On a trip we did a few years ago there were two portage options on our map. One had a small lake about half way; the other option was a longer portage, but it was straight through to the destination lake. We opted for the portage that was straight through. Apparently very few paddlers make that decision, so the portage was no longer really a portage; it was a dreaded ATV trail.
Warning: ATV trails share and sometimes cross portages and you can easily take a wrong turn. We ended up going a long way before realizing that things didn’t look quite right. We stopped to check the GPS and realized we were walking away from our destination, not to mention we were standing beside a pile of bear poop. So we turned around.
It was too late in the day to do the other portage, so we paddled back up the lake a short distance and found a rarely used campsite.
We have done the York River trip (near Bancroft Ontario) a couple of times. The first time we came upon a set of rapids near Boulter that wasn’t on the map. This would not have been a problem because we could hear the rapids; however, poor planning meant we arrived a dusk, the river was low, there were lots of rocks, and the portage wasn’t marked. Yet another lesson for us. So even with a map, watch for signs, listen for rapids, basically, you need to be observant. Learn what you can ahead of the trip.
Dry Summers and Beavers
A dry summer can change the location of portages. Last year we met a mom and her 12 your old son on a portage. They told us that their trip was extended by two portages because of low water levels. They were staying on Anderson Lake, which could not be reached from Copper Lake that year.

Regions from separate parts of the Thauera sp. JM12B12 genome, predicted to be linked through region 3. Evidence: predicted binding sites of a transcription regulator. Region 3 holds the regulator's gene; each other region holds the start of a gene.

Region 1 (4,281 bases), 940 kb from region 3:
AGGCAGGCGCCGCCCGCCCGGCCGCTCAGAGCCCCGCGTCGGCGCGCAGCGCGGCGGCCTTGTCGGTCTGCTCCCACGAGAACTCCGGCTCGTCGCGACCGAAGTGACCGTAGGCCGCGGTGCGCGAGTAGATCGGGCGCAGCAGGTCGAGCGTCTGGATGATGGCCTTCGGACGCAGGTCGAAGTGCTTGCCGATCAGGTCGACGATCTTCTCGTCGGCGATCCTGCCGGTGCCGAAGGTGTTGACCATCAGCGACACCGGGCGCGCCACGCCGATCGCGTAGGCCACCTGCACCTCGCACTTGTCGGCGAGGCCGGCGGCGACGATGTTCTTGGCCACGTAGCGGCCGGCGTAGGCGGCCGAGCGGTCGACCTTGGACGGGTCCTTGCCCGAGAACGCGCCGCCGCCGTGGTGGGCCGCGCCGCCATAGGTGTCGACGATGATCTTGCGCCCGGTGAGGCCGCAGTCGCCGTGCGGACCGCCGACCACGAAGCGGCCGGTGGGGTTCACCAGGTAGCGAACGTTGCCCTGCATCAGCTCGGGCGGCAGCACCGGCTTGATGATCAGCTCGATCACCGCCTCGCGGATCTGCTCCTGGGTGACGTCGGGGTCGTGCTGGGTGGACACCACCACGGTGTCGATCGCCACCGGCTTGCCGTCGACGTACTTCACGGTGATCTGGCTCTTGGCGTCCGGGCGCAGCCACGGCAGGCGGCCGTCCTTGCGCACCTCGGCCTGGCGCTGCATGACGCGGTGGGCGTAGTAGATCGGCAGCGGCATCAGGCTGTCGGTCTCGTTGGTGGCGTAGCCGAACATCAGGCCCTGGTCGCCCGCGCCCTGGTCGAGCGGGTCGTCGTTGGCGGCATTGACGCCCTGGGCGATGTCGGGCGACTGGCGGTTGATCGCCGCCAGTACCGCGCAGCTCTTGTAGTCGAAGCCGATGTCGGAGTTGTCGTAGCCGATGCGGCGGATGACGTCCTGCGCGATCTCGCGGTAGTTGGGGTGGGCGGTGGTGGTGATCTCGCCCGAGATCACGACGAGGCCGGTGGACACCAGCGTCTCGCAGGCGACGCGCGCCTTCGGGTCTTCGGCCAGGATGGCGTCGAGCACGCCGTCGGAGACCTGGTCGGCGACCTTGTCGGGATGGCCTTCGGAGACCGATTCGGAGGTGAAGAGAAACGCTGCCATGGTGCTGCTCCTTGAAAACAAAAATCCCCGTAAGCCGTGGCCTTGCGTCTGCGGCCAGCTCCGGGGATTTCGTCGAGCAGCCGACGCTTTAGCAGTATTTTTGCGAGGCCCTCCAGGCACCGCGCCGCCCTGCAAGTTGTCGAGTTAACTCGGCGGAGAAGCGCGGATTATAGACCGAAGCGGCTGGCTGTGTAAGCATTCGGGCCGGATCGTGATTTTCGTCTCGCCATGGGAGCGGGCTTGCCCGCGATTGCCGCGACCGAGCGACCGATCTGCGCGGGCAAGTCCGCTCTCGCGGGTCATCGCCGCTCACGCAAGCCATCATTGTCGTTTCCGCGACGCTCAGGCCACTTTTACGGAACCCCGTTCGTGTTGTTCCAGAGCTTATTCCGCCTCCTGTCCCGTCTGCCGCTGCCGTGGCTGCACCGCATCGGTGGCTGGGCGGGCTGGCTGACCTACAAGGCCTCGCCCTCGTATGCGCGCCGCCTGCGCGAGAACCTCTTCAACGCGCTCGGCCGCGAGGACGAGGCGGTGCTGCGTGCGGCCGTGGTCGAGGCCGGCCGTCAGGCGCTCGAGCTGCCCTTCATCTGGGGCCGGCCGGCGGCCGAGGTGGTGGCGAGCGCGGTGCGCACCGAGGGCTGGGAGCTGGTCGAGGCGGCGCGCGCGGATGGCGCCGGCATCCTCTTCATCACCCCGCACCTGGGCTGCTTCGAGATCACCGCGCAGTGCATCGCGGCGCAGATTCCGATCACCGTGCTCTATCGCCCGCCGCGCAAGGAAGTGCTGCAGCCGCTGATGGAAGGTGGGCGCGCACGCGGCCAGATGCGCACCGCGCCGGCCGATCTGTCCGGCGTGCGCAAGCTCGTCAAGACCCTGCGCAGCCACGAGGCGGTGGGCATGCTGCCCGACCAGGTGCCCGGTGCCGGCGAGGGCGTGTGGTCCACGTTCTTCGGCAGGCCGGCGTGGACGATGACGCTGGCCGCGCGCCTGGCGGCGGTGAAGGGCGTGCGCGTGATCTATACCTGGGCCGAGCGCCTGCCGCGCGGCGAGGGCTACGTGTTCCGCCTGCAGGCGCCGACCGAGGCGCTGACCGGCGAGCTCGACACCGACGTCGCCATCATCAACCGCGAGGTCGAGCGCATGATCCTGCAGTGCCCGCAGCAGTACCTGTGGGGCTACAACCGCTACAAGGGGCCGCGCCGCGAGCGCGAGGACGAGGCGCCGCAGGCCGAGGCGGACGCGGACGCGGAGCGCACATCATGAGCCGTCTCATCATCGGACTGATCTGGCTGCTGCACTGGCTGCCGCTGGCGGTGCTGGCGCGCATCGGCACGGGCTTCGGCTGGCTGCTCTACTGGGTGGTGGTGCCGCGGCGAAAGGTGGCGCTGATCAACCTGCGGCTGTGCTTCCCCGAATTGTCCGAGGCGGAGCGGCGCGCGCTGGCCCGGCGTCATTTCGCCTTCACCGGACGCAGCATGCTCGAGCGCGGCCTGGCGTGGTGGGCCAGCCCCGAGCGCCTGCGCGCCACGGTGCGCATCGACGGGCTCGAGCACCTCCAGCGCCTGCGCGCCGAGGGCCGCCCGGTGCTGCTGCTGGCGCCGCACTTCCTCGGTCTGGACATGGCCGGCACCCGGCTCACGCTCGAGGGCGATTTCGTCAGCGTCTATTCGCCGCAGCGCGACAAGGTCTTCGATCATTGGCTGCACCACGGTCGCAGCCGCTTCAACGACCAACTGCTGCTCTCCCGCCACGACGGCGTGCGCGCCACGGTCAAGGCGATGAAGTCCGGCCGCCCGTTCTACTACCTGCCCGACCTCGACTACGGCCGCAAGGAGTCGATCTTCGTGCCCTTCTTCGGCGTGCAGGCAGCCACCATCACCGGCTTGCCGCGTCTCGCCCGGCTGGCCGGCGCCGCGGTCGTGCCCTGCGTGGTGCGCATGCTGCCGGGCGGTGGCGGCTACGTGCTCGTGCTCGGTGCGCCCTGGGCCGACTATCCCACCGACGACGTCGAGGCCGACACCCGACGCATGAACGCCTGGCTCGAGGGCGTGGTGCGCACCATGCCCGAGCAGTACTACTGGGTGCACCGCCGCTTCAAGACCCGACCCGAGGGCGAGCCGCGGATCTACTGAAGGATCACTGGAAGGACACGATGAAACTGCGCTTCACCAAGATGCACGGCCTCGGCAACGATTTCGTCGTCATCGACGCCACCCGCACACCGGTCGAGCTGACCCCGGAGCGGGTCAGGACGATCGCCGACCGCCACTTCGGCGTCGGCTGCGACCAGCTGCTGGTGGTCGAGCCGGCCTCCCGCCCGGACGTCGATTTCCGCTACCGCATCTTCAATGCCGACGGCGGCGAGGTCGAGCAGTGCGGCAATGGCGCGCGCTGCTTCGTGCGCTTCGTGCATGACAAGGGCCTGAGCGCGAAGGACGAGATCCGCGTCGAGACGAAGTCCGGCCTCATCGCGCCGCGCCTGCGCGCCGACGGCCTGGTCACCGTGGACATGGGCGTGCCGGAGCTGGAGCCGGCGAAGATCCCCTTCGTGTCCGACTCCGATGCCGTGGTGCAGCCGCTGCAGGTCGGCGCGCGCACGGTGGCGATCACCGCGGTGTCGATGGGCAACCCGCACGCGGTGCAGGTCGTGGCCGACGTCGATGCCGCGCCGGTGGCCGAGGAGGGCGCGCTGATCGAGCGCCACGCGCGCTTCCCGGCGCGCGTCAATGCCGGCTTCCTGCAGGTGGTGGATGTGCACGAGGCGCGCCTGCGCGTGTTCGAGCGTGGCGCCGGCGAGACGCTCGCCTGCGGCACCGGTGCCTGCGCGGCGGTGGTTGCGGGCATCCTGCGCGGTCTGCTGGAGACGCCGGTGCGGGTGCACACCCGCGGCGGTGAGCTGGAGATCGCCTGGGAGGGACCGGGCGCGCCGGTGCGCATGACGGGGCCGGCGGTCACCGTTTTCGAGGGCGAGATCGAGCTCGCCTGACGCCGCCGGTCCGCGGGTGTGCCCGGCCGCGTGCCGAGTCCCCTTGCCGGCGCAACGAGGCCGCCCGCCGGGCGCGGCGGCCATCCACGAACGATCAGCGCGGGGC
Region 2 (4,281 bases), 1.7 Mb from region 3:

A few years ago we found a 30 meter portage had turned into a rugged 300 meter portage out of Vicary Lake because of low water levels. We only learned this by talking to the Rangers earlier in our trip. You can also ask at check-in or look for information on the signs in the parking area.
Beaver dams are never on maps, so if you are on a creek or river, you may find yourself at a “lift-over”.
You will need to decide whether to unload or just push the canoe up-and-over. Beaver dams are often deep, mucky and slippery – but usually fun. On small dams you can push the canoe over, on others you will want to remove some things. There is a lot of weight in a canoe and if the dam is large, the canoe can get suspended in the middle, causing damage to the canoe. In these cases, you may need to unload, which involves finding a dry place where things won’t roll into the muck.
To avoid a wet smelly dog, it is often easier to leave the dog in the canoe. We had a “dog incident” at a beaver dam lift-over years ago on our way into Cox Lake where everyone got wet. We have a dog now who does great at lift-overs, whether he is in or out of the canoe.
Small swifts are also often not on maps. You will need to line your canoe (letting the canoe flow down while you walk holding onto ropes). Alternatively, you can unload and lift the canoes over.